He learned about it when his boss, editorial page editor Andrew Phillips, called him in after Cole disrupted a meeting of the Toronto Police Services Board on April 20. The Star reported how Cole raised his fist and occupied the speaker's rostrum in a protest against continued use of carding material by the police.
Here's how Cole tells it on his blog: "Phillips said this action had violated the Star's rules on journalism and activism. He didn't discipline me or cite any consequence for my actions -- Phillips said he just wanted me to know what the Star's rules are." The message was clear: Stop this.
It wasn't the first time the paper expressed its unease. The space devoted to his column was cut in half eight months after he started writing it in 2015. Shortly after that, Cole was called in by John Honderich, the chairman of the board and acting publisher at the time, and told that he was writing about racial issues too much, and he should diversify his topics.
Cole was the only columnist at the paper writing about race and carding -- an issue the paper's reporters have spent years investigating.
Crusading for social reform is supposed to be bedrock Star editorial policy, part of the Atkinson Principles that Honderich is supposed to uphold. The paper proudly highlights that goal on its web page.
Part of the problem is The Star's editorial policy, and who knows about it. Writing about Porter two years ago, English admitted in a column that “the policy is murky about whether Star columnists – who have wide latitude to express their own opinions — can act in public in line with those opinions, so long as they are fully transparent.”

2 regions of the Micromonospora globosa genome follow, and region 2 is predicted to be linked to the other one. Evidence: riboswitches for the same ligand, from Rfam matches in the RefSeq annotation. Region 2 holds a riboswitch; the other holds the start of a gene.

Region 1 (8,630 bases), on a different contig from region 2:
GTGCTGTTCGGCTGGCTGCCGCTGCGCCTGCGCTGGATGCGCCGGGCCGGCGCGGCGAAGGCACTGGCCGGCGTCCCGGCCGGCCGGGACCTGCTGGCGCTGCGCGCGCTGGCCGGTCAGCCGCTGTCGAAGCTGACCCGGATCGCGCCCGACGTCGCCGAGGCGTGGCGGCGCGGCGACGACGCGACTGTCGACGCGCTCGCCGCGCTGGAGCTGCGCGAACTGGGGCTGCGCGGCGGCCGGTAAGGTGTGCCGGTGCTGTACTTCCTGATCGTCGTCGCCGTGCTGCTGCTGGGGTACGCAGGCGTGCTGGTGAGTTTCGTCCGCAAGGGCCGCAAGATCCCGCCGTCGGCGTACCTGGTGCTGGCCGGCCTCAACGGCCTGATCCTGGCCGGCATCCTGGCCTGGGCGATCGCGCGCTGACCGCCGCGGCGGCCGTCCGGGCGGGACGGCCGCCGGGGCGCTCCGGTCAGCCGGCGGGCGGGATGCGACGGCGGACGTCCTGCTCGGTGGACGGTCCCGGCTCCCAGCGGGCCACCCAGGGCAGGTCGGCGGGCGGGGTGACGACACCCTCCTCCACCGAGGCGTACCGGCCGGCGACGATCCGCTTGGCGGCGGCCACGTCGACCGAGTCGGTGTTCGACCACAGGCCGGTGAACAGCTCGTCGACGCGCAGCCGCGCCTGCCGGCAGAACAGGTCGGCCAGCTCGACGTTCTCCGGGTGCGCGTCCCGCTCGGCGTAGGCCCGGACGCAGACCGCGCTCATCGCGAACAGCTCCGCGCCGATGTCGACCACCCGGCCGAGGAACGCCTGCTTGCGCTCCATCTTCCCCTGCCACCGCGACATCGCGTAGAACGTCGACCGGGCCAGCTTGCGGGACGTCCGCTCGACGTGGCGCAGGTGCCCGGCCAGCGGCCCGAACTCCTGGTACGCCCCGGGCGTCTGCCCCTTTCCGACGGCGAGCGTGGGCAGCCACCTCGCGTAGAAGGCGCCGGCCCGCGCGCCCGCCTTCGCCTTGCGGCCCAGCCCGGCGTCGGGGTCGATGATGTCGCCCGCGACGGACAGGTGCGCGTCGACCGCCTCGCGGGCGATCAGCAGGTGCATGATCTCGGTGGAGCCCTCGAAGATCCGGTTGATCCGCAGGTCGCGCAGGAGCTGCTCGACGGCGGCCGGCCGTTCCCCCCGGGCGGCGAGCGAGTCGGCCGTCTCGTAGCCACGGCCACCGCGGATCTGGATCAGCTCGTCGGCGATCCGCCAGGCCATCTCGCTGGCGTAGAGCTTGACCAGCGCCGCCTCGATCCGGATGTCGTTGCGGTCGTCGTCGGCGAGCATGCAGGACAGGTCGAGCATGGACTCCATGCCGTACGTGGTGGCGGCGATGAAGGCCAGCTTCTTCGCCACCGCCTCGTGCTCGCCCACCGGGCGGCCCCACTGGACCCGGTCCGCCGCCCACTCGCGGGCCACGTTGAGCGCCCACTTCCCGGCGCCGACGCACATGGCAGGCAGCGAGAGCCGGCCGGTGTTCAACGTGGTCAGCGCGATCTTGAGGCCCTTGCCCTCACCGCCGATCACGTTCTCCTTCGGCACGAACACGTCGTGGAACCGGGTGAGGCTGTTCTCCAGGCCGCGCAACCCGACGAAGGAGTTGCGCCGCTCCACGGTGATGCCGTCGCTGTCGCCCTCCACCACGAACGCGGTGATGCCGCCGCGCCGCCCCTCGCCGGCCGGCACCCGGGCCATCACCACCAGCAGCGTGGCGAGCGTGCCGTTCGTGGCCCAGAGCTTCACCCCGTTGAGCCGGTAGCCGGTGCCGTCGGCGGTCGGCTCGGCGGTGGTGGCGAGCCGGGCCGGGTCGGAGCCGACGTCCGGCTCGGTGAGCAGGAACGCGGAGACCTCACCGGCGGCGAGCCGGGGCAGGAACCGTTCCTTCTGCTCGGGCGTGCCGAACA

But then she wrote: "Porter is right in her understanding that she has explicit permission -- and encouragement -- to take a public stand and act in line with her views on social justice issues."
Furthermore, the paper allowed Porter to write her own defence. "People have suggested there is a conflict between being a journalist and engaging in social activism," she said in her column a few days later. "Well, that's what I do. I am a columnist who is also a social justice activist. I don't always get involved in the causes I write about, but when I do, I am transparent about it -- to my subjects and my readers. My bosses at The Star not only condone this, they encourage it."
Fast forward to right now. One thing is clear -- the Star's editors neither condone nor encourage Desmond Cole's activism, and he feels he has no choice but to withdraw.
On his blog, he observes: "The Star invests heavily in reporters whose excellent work inspires much of my commentary on anti-Black racism and white supremacy in Canada. Yet it seems the Star is reluctant to invest in columnists who relentlessly name these racial power imbalances, who call out the political and institutional forces responsible for white supremacy and Black suffering."
Instead of fixing a "murky" and outdated policy, instead of supporting its crusading columnist, the Star chose to play it safe and snuff out a voice.
As a role model for journalistic integrity and crusading for social reform, we are left with…Desmond Cole.
Who you'll have to read somewhere else.
Image: Facebook/Desmond Cole